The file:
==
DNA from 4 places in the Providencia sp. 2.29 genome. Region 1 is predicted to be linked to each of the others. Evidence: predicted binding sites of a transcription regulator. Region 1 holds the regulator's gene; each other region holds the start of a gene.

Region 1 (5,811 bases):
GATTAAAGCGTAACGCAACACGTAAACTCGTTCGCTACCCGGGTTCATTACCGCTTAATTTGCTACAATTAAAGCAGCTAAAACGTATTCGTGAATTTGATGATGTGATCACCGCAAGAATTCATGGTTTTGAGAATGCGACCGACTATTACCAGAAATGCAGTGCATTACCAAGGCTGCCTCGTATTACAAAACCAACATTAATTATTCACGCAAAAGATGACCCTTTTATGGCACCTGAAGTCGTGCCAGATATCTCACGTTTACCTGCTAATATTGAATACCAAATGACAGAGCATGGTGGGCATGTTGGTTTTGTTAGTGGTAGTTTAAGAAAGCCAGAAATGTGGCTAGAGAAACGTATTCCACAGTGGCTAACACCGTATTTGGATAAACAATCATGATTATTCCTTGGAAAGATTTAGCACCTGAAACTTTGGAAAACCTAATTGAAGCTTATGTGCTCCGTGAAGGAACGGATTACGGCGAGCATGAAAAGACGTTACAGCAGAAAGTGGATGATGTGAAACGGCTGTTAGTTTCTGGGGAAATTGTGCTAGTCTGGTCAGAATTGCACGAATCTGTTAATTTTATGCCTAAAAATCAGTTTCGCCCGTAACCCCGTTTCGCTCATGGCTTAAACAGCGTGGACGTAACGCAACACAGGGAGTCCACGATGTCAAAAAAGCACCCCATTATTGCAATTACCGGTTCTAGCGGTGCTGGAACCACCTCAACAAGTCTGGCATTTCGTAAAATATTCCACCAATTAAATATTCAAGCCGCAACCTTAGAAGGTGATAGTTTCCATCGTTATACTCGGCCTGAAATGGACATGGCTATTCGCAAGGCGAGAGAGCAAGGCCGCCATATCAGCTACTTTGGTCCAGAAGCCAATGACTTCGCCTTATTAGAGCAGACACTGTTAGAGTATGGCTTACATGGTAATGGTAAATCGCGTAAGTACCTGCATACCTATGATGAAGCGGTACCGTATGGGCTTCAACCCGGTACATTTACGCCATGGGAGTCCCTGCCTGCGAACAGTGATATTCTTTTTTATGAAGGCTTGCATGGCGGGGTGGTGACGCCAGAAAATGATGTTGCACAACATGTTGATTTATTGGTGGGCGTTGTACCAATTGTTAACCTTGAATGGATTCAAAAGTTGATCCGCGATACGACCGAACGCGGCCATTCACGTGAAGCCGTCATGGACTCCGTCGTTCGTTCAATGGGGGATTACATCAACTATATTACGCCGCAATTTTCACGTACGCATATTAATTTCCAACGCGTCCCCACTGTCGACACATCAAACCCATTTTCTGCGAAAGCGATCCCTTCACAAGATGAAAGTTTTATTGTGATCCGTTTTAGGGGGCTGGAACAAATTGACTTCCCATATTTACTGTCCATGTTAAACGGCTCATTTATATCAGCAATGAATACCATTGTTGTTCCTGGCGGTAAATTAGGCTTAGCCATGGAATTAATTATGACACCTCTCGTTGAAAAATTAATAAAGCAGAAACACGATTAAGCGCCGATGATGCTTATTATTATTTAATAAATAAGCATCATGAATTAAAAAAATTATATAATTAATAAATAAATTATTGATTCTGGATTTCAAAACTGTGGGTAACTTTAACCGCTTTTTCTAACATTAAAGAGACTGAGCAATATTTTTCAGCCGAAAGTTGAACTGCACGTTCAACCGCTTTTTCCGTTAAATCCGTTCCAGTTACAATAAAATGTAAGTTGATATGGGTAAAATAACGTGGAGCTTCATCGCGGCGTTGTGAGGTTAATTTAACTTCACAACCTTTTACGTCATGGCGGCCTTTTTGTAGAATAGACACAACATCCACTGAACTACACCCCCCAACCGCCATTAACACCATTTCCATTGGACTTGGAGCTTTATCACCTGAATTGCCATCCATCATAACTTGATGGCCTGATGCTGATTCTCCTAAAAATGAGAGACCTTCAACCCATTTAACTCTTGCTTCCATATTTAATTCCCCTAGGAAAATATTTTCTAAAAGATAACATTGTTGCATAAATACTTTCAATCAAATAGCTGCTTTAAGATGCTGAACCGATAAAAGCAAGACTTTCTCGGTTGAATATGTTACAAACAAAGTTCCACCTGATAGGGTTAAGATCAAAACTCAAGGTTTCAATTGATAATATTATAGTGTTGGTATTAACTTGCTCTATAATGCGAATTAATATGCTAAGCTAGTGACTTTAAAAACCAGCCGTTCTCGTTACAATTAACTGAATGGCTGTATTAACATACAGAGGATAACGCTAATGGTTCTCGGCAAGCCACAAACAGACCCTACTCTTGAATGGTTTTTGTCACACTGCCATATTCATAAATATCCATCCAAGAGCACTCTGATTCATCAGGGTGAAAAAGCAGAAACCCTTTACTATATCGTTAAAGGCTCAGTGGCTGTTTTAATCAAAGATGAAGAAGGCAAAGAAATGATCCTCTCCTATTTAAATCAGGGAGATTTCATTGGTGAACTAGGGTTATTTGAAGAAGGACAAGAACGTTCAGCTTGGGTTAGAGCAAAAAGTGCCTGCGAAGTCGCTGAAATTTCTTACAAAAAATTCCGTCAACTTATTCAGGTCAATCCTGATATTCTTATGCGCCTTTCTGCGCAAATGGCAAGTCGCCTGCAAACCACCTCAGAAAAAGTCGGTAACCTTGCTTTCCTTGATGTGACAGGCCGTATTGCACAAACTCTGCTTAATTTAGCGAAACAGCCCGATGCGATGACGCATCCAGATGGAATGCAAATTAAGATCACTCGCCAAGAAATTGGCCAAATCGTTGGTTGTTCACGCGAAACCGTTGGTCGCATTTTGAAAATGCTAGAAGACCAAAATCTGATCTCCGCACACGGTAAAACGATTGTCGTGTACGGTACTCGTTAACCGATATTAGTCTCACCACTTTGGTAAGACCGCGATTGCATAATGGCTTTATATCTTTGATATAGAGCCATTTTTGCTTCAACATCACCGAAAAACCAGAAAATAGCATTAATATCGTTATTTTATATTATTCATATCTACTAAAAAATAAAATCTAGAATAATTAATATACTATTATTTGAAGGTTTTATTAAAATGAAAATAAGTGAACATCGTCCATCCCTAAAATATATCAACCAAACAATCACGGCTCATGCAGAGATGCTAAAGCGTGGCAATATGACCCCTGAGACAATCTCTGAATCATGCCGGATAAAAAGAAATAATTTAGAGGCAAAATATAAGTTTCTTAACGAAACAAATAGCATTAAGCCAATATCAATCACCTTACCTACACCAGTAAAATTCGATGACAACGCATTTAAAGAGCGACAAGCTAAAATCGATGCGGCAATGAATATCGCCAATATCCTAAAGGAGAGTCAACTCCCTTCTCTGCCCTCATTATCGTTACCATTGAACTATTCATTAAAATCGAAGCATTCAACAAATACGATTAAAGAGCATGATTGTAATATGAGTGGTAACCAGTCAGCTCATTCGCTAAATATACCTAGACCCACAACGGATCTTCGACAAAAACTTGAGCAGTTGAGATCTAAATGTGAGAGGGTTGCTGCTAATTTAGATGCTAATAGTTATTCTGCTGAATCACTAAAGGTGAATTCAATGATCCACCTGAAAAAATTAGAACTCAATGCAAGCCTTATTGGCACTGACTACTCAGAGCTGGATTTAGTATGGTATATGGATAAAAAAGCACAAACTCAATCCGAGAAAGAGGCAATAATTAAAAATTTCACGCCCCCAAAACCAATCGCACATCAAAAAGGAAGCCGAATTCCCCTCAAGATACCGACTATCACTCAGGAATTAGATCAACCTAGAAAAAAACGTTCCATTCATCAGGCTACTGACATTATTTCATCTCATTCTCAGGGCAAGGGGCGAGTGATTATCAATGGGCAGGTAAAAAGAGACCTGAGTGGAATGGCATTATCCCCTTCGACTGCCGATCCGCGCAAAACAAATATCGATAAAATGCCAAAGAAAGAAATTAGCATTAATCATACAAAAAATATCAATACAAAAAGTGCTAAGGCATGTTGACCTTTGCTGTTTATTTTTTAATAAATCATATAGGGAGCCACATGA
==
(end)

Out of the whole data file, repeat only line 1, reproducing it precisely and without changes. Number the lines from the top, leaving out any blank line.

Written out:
DNA from 4 places in the Providencia sp. 2.29 genome. Region 1 is predicted to be linked to each of the others. Evidence: predicted binding sites of a transcription regulator. Region 1 holds the regulator's gene; each other region holds the start of a gene.